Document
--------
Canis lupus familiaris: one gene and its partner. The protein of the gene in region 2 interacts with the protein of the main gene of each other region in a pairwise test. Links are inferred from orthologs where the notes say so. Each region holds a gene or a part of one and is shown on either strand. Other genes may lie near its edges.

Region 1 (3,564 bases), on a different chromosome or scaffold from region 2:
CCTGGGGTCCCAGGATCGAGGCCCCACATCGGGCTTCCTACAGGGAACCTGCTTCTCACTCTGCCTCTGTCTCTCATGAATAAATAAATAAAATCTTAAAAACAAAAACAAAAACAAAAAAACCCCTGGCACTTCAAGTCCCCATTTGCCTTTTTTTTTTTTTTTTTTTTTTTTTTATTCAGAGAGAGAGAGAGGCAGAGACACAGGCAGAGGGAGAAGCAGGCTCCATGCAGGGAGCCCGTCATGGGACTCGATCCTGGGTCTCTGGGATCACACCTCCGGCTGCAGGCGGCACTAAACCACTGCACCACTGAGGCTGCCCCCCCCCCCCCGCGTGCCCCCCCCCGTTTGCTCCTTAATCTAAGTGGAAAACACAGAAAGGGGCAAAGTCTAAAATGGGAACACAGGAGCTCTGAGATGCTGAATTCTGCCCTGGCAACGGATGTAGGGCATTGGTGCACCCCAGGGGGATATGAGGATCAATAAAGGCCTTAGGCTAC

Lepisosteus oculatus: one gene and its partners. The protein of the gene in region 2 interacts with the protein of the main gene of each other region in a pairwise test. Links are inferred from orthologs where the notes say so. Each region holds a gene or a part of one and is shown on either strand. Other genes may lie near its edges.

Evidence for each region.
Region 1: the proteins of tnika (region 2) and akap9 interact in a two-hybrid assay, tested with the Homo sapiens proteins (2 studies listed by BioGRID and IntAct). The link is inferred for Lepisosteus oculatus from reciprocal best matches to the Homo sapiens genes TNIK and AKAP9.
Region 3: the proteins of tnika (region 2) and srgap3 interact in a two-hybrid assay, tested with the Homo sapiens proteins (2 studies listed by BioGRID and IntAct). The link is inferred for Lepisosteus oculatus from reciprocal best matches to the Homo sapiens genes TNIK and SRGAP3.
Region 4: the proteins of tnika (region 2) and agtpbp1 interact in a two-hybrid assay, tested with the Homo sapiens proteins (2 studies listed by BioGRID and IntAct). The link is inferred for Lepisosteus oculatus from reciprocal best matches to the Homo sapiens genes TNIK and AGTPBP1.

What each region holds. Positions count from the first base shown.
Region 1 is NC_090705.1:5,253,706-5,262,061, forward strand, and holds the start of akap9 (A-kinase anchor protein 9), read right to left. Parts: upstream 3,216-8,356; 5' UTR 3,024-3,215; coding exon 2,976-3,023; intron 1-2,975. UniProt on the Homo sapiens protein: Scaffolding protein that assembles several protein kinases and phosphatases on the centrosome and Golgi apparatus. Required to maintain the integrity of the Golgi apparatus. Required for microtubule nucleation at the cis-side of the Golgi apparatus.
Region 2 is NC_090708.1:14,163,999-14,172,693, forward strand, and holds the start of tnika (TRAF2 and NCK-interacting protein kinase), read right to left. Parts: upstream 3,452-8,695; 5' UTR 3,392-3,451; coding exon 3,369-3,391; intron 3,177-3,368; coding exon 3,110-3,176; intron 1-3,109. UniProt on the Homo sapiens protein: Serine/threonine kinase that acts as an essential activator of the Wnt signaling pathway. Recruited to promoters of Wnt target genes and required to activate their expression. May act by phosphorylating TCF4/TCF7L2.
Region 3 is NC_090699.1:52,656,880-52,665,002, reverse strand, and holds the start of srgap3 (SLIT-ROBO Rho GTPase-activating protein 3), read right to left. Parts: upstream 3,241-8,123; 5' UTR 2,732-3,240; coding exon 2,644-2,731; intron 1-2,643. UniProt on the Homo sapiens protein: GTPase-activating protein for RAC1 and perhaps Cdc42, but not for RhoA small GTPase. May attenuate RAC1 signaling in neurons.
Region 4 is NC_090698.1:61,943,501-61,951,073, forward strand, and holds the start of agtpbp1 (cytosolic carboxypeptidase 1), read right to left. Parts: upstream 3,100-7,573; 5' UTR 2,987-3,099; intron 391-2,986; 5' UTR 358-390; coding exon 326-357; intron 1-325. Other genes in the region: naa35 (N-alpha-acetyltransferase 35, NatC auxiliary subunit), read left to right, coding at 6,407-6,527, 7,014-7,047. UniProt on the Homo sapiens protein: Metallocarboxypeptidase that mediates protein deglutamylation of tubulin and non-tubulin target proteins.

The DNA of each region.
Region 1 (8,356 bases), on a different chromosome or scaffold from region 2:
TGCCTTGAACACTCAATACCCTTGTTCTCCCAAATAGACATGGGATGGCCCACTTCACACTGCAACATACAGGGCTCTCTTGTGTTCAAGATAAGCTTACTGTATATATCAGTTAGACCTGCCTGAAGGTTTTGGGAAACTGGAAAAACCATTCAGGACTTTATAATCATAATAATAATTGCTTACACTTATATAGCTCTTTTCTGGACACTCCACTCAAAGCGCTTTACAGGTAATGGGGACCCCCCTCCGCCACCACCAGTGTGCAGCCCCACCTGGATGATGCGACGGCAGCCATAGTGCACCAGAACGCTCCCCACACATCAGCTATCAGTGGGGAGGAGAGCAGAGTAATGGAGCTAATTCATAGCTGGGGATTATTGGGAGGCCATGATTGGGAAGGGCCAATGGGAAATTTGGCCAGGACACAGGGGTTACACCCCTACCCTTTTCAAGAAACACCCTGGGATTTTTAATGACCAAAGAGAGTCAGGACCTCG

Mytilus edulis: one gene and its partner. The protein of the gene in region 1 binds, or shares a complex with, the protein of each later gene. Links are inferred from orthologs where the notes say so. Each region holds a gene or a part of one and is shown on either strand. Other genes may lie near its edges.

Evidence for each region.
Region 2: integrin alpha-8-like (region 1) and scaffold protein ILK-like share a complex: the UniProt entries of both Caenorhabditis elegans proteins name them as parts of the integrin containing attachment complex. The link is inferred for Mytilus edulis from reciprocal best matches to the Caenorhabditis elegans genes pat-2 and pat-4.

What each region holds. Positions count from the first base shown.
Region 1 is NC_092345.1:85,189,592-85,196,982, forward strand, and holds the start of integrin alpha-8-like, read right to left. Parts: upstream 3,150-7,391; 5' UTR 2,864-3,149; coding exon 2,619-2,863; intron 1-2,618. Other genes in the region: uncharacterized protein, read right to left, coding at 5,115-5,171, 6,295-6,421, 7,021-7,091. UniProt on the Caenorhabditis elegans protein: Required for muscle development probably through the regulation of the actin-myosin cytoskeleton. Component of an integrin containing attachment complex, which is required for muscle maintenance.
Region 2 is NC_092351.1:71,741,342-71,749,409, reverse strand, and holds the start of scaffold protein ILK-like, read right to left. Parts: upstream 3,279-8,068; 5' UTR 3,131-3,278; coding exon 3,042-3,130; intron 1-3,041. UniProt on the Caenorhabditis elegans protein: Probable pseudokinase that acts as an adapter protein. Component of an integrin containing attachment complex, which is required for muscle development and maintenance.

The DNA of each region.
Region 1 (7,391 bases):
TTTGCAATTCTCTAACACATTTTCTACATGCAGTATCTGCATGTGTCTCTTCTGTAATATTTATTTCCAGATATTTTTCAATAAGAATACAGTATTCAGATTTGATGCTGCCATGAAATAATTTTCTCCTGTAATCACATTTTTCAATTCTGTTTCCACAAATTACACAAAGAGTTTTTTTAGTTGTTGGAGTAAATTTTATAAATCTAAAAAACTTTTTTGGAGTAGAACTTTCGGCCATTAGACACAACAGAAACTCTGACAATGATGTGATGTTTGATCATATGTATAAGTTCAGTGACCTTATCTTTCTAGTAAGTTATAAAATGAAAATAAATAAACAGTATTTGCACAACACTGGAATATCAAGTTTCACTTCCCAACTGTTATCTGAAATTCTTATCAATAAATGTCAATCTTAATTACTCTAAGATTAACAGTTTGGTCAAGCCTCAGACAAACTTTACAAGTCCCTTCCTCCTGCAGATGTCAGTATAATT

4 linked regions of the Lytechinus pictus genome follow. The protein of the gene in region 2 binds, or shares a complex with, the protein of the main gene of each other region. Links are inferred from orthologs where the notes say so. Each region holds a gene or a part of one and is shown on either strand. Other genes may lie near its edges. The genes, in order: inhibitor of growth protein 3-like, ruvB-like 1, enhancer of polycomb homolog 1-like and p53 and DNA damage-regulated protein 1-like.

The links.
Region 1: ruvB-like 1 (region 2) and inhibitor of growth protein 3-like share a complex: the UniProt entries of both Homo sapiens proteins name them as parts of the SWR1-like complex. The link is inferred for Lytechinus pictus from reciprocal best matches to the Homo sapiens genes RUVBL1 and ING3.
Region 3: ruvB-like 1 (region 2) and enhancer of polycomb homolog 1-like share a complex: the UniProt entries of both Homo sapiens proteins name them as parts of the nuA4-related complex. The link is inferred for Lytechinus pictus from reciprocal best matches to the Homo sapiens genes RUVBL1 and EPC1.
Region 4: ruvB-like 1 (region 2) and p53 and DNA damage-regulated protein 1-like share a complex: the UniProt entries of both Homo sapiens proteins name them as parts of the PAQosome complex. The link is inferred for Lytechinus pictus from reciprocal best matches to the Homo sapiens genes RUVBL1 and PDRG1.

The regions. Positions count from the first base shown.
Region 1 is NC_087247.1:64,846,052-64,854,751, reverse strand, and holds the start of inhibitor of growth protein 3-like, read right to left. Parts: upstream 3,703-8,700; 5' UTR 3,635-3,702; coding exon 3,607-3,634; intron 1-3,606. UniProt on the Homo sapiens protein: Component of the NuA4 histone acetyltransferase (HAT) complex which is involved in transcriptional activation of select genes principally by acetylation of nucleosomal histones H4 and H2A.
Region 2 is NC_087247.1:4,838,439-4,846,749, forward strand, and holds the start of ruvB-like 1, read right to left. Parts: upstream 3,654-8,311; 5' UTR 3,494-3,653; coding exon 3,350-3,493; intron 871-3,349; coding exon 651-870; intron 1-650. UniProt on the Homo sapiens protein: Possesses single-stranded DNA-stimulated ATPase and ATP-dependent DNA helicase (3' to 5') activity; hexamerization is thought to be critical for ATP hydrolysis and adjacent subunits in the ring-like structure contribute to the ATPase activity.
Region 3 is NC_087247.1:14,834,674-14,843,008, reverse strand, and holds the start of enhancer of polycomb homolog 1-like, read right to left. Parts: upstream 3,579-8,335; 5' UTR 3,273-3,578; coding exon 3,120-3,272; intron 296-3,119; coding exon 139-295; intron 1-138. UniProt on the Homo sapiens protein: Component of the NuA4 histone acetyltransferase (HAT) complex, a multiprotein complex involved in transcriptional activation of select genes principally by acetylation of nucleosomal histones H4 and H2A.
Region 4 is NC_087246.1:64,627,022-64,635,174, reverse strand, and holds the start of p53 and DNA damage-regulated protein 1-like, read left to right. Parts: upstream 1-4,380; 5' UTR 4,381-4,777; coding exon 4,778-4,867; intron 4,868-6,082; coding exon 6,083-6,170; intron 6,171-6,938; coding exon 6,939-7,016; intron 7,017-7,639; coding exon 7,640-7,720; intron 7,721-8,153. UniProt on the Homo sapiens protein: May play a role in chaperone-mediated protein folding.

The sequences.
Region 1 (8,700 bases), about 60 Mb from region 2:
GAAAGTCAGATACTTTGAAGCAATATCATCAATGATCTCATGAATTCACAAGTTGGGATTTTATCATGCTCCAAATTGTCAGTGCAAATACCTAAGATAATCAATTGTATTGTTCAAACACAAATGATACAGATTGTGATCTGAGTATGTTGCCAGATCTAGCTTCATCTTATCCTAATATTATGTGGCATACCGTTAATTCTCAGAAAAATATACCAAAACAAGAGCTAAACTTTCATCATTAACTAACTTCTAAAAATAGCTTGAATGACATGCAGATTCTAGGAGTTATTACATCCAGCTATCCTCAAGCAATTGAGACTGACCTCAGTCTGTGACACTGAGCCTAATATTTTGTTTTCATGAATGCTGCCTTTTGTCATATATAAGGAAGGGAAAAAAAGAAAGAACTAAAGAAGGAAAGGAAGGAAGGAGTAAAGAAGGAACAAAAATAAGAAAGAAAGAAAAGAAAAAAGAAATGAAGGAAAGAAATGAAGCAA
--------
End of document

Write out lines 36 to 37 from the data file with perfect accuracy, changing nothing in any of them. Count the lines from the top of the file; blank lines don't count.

The sequences.
Region 1 (8,700 bases), about 60 Mb from region 2: